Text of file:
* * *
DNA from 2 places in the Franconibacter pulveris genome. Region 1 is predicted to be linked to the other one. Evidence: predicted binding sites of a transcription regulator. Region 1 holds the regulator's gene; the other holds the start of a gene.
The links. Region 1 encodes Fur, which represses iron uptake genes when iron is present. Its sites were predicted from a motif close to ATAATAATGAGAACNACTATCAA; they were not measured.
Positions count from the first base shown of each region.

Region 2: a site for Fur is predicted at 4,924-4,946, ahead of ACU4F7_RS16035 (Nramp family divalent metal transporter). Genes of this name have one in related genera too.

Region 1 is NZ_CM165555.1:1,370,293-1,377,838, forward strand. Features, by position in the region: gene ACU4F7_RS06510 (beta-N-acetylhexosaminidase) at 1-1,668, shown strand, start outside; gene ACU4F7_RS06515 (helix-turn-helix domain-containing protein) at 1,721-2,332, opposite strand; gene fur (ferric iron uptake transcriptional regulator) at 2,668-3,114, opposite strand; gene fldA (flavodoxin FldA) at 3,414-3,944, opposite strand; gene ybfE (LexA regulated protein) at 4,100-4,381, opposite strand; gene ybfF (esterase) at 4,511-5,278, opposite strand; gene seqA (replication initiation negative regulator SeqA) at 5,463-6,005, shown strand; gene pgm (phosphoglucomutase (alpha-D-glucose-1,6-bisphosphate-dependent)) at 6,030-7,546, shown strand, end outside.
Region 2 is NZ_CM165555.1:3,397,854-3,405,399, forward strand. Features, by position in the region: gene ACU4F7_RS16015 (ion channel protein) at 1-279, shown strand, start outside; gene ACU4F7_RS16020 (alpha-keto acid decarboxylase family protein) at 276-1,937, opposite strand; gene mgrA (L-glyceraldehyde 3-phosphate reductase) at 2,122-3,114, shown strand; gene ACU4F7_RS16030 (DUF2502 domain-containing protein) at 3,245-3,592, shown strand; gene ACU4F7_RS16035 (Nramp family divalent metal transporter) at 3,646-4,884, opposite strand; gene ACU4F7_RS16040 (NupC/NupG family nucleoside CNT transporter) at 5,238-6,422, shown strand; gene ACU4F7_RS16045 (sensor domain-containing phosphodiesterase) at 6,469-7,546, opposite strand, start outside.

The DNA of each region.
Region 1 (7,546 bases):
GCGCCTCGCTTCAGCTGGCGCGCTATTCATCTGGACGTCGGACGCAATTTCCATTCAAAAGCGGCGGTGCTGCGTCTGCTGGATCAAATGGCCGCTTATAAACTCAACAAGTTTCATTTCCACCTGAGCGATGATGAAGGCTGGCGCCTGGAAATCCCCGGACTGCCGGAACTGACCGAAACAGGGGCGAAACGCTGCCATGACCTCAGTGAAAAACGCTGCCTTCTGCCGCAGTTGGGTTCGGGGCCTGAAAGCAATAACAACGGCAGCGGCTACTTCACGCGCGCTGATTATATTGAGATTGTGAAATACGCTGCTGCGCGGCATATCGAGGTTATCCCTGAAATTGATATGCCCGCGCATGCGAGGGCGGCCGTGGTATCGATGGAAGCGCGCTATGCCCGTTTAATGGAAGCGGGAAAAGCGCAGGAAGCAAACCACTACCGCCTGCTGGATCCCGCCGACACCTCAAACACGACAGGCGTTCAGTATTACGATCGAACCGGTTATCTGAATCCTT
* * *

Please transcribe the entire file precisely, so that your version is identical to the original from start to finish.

DNA from 2 places in the Franconibacter pulveris genome. Region 1 is predicted to be linked to the other one. Evidence: predicted binding sites of a transcription regulator. Region 1 holds the regulator's gene; the other holds the start of a gene.
The links. Region 1 encodes Fur, which represses iron uptake genes when iron is present. Its sites were predicted from a motif close to ATAATAATGAGAACNACTATCAA; they were not measured.
Positions count from the first base shown of each region.

Region 2: a site for Fur is predicted at 4,924-4,946, ahead of ACU4F7_RS16035 (Nramp family divalent metal transporter). Genes of this name have one in related genera too.

Region 1 is NZ_CM165555.1:1,370,293-1,377,838, forward strand. Features, by position in the region: gene ACU4F7_RS06510 (beta-N-acetylhexosaminidase) at 1-1,668, shown strand, start outside; gene ACU4F7_RS06515 (helix-turn-helix domain-containing protein) at 1,721-2,332, opposite strand; gene fur (ferric iron uptake transcriptional regulator) at 2,668-3,114, opposite strand; gene fldA (flavodoxin FldA) at 3,414-3,944, opposite strand; gene ybfE (LexA regulated protein) at 4,100-4,381, opposite strand; gene ybfF (esterase) at 4,511-5,278, opposite strand; gene seqA (replication initiation negative regulator SeqA) at 5,463-6,005, shown strand; gene pgm (phosphoglucomutase (alpha-D-glucose-1,6-bisphosphate-dependent)) at 6,030-7,546, shown strand, end outside.
Region 2 is NZ_CM165555.1:3,397,854-3,405,399, forward strand. Features, by position in the region: gene ACU4F7_RS16015 (ion channel protein) at 1-279, shown strand, start outside; gene ACU4F7_RS16020 (alpha-keto acid decarboxylase family protein) at 276-1,937, opposite strand; gene mgrA (L-glyceraldehyde 3-phosphate reductase) at 2,122-3,114, shown strand; gene ACU4F7_RS16030 (DUF2502 domain-containing protein) at 3,245-3,592, shown strand; gene ACU4F7_RS16035 (Nramp family divalent metal transporter) at 3,646-4,884, opposite strand; gene ACU4F7_RS16040 (NupC/NupG family nucleoside CNT transporter) at 5,238-6,422, shown strand; gene ACU4F7_RS16045 (sensor domain-containing phosphodiesterase) at 6,469-7,546, opposite strand, start outside.

The DNA of each region.
Region 1 (7,546 bases):
GCGCCTCGCTTCAGCTGGCGCGCTATTCATCTGGACGTCGGACGCAATTTCCATTCAAAAGCGGCGGTGCTGCGTCTGCTGGATCAAATGGCCGCTTATAAACTCAACAAGTTTCATTTCCACCTGAGCGATGATGAAGGCTGGCGCCTGGAAATCCCCGGACTGCCGGAACTGACCGAAACAGGGGCGAAACGCTGCCATGACCTCAGTGAAAAACGCTGCCTTCTGCCGCAGTTGGGTTCGGGGCCTGAAAGCAATAACAACGGCAGCGGCTACTTCACGCGCGCTGATTATATTGAGATTGTGAAATACGCTGCTGCGCGGCATATCGAGGTTATCCCTGAAATTGATATGCCCGCGCATGCGAGGGCGGCCGTGGTATCGATGGAAGCGCGCTATGCCCGTTTAATGGAAGCGGGAAAAGCGCAGGAAGCAAACCACTACCGCCTGCTGGATCCCGCCGACACCTCAAACACGACAGGCGTTCAGTATTACGATCGAACCGGTTATCTGAATCCTT